Jeff Green | Jan 19, 2006
Feature Article - January 19, 2006
Feature ArticleJanuary 19, 2006
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Helen Forsey:Another form of Activism
by Jeff Green
Helen Forsey has never aspired to be a politician, even though she has been a political activist all her life.
In a sense she was drawn into the current election because Ross Sutherland decided not to seek the NDP nomination this time around. Sutherland carried the banner for the NDP in the Ontario election in the fall of 2003 and in the Federal election in June of 2004.
“Ross was an excellent candidate, and without him running this time I thought I should,” Forsey said.
There is also a parallel to the political career of her father, and political mentor, Eugene Forsey. “It’s kind of neat. My dad ran for the CCF, also against a popular Conservative, George Drew, in Carleton County.”
Eugene Forsey was a founding member of the CCF party, and he left the Party when the NDP was formed. He was named to the Senate in 1970 by Pierre Trudeau, and for nine years did a tremendous amount of work in Senate committees.
For her own part, Helen studied Agriculture and then worked for CUSO and OXFAM in Ottawa, South America and West Africa. She later lived in Enterprise, where she was part of a craft co-op and farmed as well. In 1991 she moved to her present home near Ompah to become a full time writer and translator. She worked for the National Farmers’ Union between 1999 and 2003, where one of her duties was to edit their quarterly publication.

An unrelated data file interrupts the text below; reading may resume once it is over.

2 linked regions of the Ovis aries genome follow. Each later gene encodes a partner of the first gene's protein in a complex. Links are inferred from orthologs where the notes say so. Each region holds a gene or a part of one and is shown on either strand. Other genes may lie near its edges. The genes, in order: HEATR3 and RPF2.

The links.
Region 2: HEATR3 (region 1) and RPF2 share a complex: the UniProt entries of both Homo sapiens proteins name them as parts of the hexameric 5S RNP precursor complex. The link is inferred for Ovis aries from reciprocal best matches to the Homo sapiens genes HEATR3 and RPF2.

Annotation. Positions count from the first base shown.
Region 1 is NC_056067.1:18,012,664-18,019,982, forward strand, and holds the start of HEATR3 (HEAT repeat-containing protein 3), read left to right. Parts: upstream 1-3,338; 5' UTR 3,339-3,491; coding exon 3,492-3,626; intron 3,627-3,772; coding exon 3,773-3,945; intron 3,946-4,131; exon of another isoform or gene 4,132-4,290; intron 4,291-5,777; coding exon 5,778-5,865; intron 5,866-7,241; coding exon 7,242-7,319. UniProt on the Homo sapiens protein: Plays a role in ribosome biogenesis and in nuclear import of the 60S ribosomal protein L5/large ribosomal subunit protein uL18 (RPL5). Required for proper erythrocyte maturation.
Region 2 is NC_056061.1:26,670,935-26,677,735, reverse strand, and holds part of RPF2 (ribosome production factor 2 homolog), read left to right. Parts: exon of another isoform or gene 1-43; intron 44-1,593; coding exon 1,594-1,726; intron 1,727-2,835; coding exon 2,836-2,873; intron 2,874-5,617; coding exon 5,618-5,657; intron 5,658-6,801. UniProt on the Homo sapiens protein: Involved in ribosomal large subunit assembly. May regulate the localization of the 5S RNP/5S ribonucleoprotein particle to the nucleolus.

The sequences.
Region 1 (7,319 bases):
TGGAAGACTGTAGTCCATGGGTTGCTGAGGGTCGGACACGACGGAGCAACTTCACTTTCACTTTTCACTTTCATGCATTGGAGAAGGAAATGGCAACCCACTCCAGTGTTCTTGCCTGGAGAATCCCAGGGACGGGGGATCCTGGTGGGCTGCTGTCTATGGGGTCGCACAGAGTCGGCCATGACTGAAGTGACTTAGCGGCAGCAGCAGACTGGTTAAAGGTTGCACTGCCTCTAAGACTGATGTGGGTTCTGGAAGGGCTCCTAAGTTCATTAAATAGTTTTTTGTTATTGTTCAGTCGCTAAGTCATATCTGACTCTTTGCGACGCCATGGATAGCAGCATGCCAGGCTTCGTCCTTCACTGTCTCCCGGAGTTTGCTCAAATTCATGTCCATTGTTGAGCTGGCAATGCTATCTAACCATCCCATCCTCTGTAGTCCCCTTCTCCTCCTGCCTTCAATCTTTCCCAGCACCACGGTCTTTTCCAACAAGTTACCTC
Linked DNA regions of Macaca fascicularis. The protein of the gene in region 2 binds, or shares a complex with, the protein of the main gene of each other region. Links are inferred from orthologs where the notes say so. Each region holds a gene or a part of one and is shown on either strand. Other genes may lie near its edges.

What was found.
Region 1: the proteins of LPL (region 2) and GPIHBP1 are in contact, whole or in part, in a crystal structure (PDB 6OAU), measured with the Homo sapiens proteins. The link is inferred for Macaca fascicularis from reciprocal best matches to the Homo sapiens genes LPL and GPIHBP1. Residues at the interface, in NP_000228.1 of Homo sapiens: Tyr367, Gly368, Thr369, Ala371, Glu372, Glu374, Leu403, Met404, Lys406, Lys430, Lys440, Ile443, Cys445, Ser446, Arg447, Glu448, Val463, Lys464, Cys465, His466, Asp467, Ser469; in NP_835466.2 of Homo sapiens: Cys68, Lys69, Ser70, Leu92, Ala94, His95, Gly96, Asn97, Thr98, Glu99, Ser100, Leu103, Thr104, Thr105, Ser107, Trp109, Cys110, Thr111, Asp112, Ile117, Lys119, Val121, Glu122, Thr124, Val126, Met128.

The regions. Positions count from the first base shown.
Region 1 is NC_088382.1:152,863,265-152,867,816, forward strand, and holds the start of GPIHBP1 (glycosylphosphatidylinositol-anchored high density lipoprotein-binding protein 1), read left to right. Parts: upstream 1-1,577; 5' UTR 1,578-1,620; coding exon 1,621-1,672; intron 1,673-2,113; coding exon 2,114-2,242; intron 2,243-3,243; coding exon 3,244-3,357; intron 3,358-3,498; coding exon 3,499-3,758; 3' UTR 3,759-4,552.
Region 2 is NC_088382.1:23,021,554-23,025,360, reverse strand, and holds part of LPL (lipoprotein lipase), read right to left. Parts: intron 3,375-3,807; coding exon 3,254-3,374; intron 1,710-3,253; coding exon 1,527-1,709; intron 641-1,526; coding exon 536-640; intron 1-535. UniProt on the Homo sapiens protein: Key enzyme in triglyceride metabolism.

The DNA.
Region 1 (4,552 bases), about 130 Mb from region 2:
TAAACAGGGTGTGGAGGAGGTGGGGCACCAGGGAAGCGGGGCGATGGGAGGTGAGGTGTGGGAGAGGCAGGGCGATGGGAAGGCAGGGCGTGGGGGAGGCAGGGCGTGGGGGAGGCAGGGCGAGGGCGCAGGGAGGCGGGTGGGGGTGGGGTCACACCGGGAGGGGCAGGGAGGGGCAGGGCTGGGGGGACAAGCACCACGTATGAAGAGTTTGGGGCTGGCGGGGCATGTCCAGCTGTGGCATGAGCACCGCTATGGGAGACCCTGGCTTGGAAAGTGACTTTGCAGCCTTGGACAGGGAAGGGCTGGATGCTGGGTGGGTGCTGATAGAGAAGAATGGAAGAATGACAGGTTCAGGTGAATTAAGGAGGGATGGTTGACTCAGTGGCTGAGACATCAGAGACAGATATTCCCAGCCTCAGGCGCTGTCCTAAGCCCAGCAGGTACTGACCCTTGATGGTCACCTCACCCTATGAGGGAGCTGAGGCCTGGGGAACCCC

Although Helen Forsey writes mostly about agricultural and environmental issues, her background as a feminist remains a force in her thinking.
“My feminism informs my entire world view,” she says.
Helen Forsey has a history as an activist, most recently in the anti-globalization movement, but her involvement with the New Democratic Party, and with electoral politics is quite new. “I’ve got things to say, and talking to the media or speaking at all-candidates meetings provides a good opportunity to be heard.”
She is not impressed with the way the leaders of the other parties have conducted the campaign. “The campaign has been full of pablum,” she said, “but the local campaign has been much better. In fact, if the seven people running in this riding had a chance to get together and work on local problems, I think we could do a good job at finding solutions.”
As a resident of one of the smallest, most vulnerable communities in the riding, Helen Forsey has a different attitude to some issues than some of the other candidates.
At an all candidates meeting in Verona, she responded to a question about high gas taxes, by saying “The owner of the former store in Ompah once told me that the store could survive if gas went up to $2.00 a litre. Then people would see the value of shopping locally.”
Although she is an outspoken advocate for farming families, she does not take the view that it is access to foreign markets, and subsidies for agri-business that are needed. Rather, she argues that a re-ordering of priorities around production and consumption of food are needed. She concluded a recent article called “Farm Crisis, Food Crisis, or both,” in this way:
“Farm families and their allies across the country and around the world are finding more and more ways to resist this destructive corporate model and kick the multiple dependencies that have entangled us in its net. Resistance is not an easy road to take, but it is creative and exciting, and we are not alone.
“And it really is our only choice. Literally and figuratively, farm families carry with them on that road the seeds of the future - a future where, if we can stay the course, the farm crisis and the food crisis will both be vanquished.”
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